July 02, 2008

School district vs. 5-year-old

Kindergartner's fight for long hairThe parents of a kindergartner in Fort Bend County are fighting for his right to have long hair in school. They say it's about freedom of religion. The Needville Independent School District says it needs proof.

When Adriel Arocha, 5, was born, his Father Kenney vowed to teach him his heritage.

"We feel that it's important to raise him as Native American until he's able to make a choice," said Kenny.

And part of that heritage meant he would not to cut his son's hair, believing hair holds spiritual meaning.
So what's the problem?All that was fine until Adriel's parents planned to enroll the five-year-old at Needville Elementary School. Despite promising to keep his hair neatly braided, the district refused to accept him.

District policy clearly states student's hair needs to be kept out of the eyes.

No hair can cover any part of the ear, a standard collar and no tufts or tails are allowed. The superintendent says exceptions are made for religion, but Adriel's parents have yet to provide proof of their beliefs.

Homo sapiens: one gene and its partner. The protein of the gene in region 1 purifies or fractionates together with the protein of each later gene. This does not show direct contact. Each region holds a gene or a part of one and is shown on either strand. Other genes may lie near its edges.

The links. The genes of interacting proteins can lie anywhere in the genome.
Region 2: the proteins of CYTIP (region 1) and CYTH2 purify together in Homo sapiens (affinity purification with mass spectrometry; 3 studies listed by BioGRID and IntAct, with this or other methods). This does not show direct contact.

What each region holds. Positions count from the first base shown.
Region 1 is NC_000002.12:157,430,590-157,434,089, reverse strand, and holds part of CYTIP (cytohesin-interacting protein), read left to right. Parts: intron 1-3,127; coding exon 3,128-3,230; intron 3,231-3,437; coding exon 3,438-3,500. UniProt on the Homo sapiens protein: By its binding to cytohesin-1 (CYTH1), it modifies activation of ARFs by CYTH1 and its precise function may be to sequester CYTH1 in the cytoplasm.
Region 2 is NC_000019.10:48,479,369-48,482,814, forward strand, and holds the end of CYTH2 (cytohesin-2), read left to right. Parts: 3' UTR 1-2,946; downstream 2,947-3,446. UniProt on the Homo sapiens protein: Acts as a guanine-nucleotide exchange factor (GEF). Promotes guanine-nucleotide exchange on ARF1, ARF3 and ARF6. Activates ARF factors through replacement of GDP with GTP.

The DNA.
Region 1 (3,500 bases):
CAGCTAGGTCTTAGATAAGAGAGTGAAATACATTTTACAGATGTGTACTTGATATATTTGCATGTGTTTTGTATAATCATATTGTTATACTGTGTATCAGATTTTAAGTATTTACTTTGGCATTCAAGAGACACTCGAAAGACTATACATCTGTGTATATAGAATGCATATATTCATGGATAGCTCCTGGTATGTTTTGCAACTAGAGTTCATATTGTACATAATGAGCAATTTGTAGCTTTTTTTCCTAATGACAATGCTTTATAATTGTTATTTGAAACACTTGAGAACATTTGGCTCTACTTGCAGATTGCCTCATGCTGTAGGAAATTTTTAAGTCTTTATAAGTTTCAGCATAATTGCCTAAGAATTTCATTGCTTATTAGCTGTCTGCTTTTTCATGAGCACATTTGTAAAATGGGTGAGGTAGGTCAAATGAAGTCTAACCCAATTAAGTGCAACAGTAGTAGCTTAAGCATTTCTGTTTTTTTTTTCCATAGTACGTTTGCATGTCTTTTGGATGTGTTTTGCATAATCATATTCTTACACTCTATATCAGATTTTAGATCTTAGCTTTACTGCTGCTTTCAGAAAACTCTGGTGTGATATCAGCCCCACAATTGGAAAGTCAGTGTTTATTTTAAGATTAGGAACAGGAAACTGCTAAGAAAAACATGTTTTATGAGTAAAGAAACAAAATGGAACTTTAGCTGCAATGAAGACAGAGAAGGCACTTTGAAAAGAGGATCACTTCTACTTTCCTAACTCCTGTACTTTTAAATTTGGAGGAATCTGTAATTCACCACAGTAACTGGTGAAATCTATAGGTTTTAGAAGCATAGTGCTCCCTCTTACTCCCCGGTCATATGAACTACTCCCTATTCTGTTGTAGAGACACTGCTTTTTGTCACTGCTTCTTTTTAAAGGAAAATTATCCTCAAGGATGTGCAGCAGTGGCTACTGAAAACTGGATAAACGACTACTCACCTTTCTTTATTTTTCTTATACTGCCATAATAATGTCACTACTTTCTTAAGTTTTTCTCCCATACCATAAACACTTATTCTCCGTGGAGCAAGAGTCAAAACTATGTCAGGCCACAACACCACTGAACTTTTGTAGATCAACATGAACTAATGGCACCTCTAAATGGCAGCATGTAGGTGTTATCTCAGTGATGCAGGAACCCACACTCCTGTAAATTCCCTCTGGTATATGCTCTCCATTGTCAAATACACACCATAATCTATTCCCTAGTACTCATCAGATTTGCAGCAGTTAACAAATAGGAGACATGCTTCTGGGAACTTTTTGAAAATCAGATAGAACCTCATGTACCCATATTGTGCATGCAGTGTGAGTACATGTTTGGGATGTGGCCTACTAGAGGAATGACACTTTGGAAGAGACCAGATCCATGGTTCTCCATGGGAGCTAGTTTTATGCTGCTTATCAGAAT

"I was trying to find out what recognized religion they are that discusses they cannot cut their hair and the information I received then was basically it's their choice," said Needville ISD Superintendent Curtis Rhodes.
Comment:  Uh, the First Amendment doesn't say anything about recognized religion. Also, I'm pretty sure the law forbids a government official from requiring "proof of their beliefs." In short, this school district's policy is probably unconstitutional.

For more on the subject, see "Primitive" Indian Religion.

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